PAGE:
"Thomas was not original in speaking of the Holy Spirit as the soul of the mystical Body. But he was alone in his epoque (Martin Grabmann, Die Lehre des heiligen Thomas von Aquin von der Kirche als Gotteswerk: ihre Stellung im thomistischen System und in der Geschichte der mittelalterlichen Theologie (Regensburg: G. J. Manz, 1903), pp.. 184-193) in making him [(lui)] play the role of 'heart of the Church' (Summa theol. III.8.1.ad 3; De ver. 29.4.ad 7): if, in the Church-body to be head is fitting for Christ, for he has manifested himself in a very visible fashion, the role of heart falls back on the Holy Spirit. 'It is the heart, that is to say love, that is the supreme cause of the life and unity of the Church' (Journet). Th[at] metaphor calls for another: charity comes from the Holy Spirit, as blood from the heart; binding all of the members to one another, [charity (elle)] makes [it so] that the meritorious works of each profit all of the others. The Holy Spirit is the heart of the communion of the saints (Jean-Pierre Torrrell, "La pratique pastorale d'un théologien du XIIIe siècle: Thomas d'Aquin prédicateur," Revue thomiste 82 (1982): 237-240 (213-245))".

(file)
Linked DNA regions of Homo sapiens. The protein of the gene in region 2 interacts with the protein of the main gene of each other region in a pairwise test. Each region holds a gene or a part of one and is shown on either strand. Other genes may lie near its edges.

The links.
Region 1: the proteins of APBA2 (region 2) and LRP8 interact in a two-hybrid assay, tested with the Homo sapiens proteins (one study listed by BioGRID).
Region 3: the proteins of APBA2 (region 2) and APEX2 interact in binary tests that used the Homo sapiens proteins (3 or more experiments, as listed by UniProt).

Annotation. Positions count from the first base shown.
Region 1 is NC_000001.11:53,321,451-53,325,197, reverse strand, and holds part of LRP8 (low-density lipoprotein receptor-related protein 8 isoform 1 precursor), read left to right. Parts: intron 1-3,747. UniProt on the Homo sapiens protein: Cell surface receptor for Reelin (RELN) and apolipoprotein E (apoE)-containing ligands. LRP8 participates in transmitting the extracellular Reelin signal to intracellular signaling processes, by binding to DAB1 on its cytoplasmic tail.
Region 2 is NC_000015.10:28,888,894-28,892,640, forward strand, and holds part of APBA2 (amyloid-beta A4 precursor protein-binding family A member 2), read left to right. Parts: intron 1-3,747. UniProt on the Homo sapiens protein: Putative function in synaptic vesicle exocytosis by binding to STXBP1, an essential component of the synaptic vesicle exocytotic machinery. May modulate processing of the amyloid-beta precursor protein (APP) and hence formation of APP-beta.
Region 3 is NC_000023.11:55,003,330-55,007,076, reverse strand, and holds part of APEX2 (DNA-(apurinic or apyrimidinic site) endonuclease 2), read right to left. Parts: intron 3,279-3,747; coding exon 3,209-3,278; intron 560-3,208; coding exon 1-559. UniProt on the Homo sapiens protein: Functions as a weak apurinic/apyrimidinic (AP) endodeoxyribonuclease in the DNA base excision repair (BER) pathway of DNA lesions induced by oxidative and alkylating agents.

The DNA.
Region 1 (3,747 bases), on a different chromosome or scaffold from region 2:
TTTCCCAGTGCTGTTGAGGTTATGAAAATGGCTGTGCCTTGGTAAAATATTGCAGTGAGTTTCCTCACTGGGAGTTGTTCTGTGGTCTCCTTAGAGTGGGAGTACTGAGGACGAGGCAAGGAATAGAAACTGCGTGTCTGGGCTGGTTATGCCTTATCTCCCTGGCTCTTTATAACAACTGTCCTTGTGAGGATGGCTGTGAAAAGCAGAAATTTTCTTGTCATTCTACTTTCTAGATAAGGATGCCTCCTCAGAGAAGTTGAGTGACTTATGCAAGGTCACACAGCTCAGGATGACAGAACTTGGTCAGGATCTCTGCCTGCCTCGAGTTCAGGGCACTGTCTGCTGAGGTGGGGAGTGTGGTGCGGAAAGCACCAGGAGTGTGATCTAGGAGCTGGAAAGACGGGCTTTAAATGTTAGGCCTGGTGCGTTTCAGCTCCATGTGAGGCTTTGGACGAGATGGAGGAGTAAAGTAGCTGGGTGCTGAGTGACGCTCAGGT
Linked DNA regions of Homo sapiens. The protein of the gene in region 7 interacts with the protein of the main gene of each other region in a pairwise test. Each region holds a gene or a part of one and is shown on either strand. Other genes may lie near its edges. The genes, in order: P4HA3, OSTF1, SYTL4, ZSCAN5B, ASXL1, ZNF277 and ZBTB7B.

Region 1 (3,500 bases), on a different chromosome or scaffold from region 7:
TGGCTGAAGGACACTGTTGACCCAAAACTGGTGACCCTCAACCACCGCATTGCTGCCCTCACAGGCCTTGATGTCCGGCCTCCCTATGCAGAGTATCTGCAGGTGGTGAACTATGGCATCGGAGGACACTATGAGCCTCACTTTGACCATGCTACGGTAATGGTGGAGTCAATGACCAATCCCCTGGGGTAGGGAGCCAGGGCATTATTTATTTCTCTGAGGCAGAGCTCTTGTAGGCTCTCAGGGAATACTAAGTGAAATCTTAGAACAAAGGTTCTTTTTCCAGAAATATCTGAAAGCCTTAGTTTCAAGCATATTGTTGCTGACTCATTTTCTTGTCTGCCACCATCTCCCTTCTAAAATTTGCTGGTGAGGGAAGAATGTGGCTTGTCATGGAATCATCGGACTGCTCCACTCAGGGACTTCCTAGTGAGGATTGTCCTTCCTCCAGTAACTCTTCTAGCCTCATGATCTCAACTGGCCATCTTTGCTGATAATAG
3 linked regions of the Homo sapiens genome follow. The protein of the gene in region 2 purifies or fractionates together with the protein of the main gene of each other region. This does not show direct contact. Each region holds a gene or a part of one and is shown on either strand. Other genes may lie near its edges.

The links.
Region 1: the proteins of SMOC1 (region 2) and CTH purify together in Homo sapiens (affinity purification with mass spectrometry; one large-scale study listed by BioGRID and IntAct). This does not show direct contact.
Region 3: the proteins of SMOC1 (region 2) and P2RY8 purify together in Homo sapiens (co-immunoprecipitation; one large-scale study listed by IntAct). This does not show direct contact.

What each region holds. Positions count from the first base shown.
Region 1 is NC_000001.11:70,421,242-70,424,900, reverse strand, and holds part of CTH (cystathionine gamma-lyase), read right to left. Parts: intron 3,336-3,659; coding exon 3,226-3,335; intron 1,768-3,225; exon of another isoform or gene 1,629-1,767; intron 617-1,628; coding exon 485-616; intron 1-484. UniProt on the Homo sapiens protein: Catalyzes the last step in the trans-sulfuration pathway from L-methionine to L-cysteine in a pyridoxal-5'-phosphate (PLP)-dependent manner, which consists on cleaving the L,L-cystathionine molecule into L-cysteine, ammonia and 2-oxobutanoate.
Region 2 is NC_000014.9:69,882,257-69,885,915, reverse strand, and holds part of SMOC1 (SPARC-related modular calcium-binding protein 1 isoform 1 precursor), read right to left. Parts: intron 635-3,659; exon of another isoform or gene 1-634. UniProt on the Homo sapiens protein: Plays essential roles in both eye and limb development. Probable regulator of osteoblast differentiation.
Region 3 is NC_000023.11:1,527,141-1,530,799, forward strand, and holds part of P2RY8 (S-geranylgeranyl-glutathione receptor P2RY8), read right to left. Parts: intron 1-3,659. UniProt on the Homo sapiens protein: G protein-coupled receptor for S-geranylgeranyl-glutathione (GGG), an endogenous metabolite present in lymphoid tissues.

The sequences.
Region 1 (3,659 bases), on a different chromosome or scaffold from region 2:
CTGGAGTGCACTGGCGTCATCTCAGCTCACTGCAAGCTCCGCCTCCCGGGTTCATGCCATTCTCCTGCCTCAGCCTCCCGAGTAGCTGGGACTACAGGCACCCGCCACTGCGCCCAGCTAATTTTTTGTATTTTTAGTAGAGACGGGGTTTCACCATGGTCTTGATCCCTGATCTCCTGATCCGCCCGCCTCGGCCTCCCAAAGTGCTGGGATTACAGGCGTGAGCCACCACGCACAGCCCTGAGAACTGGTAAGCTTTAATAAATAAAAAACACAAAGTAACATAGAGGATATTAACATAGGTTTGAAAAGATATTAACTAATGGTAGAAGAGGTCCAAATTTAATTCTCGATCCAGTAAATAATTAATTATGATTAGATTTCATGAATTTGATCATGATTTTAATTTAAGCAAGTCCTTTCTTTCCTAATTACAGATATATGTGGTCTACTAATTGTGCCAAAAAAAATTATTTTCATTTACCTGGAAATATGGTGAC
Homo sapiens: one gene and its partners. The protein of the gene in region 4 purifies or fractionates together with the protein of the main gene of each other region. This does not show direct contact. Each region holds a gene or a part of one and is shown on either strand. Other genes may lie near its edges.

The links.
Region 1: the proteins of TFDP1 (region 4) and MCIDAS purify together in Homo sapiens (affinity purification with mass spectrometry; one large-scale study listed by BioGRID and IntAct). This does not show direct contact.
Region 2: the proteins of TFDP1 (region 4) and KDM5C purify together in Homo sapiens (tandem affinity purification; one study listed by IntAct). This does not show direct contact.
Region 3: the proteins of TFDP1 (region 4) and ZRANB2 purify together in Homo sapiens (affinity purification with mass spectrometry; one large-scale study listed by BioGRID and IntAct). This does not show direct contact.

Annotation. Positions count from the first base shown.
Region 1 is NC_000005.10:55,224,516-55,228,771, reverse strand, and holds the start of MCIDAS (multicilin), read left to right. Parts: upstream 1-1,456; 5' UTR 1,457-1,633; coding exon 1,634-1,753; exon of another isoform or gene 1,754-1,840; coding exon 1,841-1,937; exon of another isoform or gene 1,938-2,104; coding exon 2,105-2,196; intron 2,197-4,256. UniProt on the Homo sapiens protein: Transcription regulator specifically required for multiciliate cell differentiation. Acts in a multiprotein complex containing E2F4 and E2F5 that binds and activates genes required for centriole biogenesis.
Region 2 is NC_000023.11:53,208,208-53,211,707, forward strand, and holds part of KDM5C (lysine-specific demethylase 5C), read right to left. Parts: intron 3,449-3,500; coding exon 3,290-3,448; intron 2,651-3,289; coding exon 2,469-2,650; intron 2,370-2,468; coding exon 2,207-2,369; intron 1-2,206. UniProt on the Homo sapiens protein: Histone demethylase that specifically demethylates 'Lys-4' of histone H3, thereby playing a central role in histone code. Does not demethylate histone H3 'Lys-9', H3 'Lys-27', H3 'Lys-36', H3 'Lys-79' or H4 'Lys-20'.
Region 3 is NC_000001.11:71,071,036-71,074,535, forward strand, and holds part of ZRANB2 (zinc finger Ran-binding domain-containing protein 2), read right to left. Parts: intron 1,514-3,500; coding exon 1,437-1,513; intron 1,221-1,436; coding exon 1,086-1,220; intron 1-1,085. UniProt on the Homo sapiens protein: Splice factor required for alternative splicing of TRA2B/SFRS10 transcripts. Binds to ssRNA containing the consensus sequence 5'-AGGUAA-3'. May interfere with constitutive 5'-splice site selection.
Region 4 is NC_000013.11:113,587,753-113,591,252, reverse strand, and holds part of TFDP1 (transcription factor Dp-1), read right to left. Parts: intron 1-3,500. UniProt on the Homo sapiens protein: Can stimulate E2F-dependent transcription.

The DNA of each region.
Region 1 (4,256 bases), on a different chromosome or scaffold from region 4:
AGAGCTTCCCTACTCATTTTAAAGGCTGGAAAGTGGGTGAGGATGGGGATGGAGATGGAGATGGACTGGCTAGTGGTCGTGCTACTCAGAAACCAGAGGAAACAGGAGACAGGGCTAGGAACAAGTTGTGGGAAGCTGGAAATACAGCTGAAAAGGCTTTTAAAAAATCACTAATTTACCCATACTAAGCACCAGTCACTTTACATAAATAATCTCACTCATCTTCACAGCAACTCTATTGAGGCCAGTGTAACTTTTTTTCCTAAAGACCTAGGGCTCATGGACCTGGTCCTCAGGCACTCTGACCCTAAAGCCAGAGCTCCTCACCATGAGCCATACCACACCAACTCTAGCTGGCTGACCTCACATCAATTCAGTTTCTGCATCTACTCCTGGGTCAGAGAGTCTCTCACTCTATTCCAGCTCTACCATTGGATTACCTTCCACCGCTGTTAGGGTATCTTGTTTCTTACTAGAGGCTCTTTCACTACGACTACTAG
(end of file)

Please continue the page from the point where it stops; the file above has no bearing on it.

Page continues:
Jean-Pierre Torrell, “Thomas d’Aquin,” Dictionnaire de spiritualité 15 (1991), col. 761 (718-773). As for the masculine language, though "lui" is both masculine and feminine, Torrell uses "le" for the Holy Spirit throughout this article.